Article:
Oysters were on the agenda when the East Hampton Town Trustees met Monday, a meeting that saw a new member of the board who is an oyster farmer speaking both as a trustee and as a resident of the community.
Sara Davison, executive director of the Friends of Georgica Pond Foundation, told the trustees that the foundation would like to repeat last year’s experimental introduction of oysters to the pond, which is under trustee jurisdiction. The foundation comprises a group of pondfront property owners who are concerned with the pond’s ecology; it has seen blooms of toxic cyanobacteria, or blue-green algae, in the last several summers. The foundation would fund the next introduction of oysters to the pond.
Oysters can filter 50 gallons of water daily, improving water clarity and reducing the intensity and prevalence of harmful algal blooms. “With a large enough population in a small embayment, the contribution to water quality improvement can be significant,” according to “The Eastern Oyster — Nature’s Engineer,” written by Ms. Davison for the foundation.
“It was a success, and we would like to repeat that,” she said of last year’s oyster project, which was overseen by Michael Doall, associate director of bivalve restoration at the Gobler Lab at Stony Brook University’s School of Marine and Atmospheric Sciences. Oysters spawned in 2018 and 2019 were grown in the pond in cages, at northern, central, and southern locations. The cages prevent predation, primarily by blue crabs, Ninety percent of the second-year oysters and 80 percent of the first-year specimens survived after four months in the pond, Ms. Davison reported.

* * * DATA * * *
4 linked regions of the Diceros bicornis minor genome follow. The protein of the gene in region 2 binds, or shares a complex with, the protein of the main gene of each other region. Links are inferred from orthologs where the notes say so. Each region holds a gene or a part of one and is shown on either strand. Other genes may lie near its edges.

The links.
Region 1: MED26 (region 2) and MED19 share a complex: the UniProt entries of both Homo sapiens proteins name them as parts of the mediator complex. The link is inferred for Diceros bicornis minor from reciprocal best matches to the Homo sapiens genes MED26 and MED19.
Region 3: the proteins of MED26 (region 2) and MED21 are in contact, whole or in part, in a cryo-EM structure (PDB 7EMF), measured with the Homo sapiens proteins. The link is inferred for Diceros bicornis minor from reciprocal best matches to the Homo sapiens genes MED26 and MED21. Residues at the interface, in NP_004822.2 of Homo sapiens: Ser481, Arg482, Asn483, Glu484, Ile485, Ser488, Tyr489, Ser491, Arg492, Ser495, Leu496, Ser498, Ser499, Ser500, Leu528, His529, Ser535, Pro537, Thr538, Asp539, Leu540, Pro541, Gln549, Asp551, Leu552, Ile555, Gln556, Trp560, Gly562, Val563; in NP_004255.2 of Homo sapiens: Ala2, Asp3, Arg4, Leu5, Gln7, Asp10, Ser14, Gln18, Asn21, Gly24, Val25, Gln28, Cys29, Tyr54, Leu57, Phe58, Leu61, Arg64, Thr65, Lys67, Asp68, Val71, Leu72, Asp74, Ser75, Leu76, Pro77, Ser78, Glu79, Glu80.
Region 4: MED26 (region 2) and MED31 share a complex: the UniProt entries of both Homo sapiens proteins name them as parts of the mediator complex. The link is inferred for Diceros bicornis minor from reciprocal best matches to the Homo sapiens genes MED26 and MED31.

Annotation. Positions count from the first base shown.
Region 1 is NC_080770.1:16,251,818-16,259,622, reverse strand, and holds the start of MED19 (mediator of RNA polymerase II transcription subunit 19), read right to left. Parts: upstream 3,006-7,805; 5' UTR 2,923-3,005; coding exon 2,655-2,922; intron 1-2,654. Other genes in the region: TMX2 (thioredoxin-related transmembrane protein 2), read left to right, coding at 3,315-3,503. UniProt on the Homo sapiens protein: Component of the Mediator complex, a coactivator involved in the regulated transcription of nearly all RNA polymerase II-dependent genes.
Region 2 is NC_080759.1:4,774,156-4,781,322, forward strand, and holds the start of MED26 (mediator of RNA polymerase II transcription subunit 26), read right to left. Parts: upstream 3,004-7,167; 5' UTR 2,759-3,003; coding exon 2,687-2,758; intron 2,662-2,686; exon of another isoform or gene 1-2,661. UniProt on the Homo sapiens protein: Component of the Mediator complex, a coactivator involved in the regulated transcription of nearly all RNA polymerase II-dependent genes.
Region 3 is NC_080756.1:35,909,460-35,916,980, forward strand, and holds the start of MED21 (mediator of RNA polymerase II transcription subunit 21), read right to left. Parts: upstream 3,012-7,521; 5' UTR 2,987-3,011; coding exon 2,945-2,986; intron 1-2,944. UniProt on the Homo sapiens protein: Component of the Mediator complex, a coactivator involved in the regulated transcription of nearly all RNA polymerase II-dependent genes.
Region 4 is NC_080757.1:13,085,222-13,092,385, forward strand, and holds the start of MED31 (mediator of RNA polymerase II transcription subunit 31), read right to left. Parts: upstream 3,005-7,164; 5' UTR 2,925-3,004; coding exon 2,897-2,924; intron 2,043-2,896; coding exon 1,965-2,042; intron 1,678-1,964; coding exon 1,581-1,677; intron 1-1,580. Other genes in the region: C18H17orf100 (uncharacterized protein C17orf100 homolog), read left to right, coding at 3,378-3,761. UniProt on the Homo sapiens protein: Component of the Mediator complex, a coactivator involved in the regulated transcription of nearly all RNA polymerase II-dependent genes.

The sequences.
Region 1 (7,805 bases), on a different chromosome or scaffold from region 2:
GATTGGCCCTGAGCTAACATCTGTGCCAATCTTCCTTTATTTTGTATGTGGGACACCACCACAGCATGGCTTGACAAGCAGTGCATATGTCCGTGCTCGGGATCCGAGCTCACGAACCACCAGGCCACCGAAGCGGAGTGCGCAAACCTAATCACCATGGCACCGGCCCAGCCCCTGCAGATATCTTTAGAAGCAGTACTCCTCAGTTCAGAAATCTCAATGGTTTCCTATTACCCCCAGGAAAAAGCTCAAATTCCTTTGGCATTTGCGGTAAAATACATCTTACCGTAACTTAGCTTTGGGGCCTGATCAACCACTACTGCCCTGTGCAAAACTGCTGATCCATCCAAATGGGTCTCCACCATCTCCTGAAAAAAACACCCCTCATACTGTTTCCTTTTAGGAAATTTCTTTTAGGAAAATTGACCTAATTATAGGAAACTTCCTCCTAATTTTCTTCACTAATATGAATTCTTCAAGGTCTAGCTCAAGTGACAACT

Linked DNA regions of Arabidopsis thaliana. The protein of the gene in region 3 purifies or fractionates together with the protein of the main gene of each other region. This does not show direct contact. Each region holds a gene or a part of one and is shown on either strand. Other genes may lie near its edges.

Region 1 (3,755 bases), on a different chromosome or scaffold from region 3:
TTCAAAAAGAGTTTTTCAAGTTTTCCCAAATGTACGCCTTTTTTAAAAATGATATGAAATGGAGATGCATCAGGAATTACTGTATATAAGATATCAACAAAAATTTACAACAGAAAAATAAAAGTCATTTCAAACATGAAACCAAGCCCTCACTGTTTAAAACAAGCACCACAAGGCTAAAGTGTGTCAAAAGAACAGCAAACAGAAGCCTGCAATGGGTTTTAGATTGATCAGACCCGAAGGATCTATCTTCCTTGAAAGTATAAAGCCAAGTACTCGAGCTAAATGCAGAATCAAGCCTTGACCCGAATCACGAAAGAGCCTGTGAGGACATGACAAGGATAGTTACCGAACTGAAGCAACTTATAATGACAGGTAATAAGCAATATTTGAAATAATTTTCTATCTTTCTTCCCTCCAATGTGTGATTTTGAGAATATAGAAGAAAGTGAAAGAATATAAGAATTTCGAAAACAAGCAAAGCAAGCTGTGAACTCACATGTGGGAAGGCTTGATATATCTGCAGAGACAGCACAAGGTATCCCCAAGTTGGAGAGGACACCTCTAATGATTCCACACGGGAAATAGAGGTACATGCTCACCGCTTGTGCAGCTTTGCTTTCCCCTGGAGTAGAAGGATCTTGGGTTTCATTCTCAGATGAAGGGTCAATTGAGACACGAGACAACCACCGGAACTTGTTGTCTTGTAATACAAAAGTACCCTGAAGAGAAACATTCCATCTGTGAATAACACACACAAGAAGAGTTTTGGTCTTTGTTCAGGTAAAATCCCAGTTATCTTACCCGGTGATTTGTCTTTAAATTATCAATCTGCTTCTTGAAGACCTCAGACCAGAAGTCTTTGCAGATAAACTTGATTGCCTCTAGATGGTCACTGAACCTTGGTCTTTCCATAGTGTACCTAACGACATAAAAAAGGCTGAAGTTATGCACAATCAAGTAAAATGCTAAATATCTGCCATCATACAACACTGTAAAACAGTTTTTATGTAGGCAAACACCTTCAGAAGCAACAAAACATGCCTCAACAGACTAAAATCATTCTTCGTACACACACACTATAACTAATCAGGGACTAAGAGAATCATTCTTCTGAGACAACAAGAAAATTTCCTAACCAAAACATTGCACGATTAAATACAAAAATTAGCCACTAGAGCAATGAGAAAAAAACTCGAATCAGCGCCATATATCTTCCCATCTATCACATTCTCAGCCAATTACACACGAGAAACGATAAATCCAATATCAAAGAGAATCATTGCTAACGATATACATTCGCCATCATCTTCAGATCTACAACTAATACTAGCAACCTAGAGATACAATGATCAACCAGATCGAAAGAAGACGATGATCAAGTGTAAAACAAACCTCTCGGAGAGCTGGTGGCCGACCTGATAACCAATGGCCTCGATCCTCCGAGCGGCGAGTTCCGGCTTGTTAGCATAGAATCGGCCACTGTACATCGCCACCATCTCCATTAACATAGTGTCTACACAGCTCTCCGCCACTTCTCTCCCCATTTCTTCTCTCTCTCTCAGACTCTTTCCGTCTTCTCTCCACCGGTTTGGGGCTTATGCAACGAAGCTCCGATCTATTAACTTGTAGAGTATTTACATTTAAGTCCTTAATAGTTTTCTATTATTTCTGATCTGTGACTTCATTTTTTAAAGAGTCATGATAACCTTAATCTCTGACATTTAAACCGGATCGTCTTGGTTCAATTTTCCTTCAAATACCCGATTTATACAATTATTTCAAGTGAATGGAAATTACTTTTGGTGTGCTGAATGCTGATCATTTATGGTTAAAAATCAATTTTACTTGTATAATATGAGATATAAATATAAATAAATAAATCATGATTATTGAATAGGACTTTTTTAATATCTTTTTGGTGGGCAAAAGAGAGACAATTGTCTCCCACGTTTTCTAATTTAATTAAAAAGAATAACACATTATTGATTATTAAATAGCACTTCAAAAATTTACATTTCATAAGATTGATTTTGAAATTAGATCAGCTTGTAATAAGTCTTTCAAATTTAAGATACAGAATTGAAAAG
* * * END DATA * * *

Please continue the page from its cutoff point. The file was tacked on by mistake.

Because of that success, she said, “we would like to expand it to try to grow some spat on shell — oysters outside the cage — to see how they survive in a more natural setting, with predation.” She also suggested that Mr. Doall would measure the oysters’ filtration at the Gobler Lab using water from the pond. “This project is all about, what role can oysters play in the pond to help improve water quality?” she said. “As an enclosed embayment, we want to have some real data about what the oysters might do, to get a sense of how many would make a difference in water quality.” Oysters are “a small fraction of the total picture of improving water quality,” she said, “but we wanted to quantify that.”
Conditions in Georgica Pond can vary from year to year, depending in part on how long it is open to the ocean. The trustees typically open a cut to the ocean in spring and fall. It closes naturally, though how long it remains open impacts the pond’s salinity.
Monday’s presentation followed one by Mr. Doall on Dec. 9, at which he called oysters “a major, important part of the ecosystem.” In large numbers, he said, they control phytoplankton abundance and improve water clarity, which helps fuel the growth of sea grasses, important habitat for invertebrates and fish.
Ms. Davison also sought and received the trustees’ permission to return an aquatic-weed harvester to the pond this summer; in past years the machine has removed macroalgae — which are believed to promote cyanobacteria — from the pond. The foundation has also applied for permits from the State Department of Environmental Conservation and the town, Ms. Davison said, with an additional request that the town allow use of a motorized skiff on the pond, which is typically not permitted.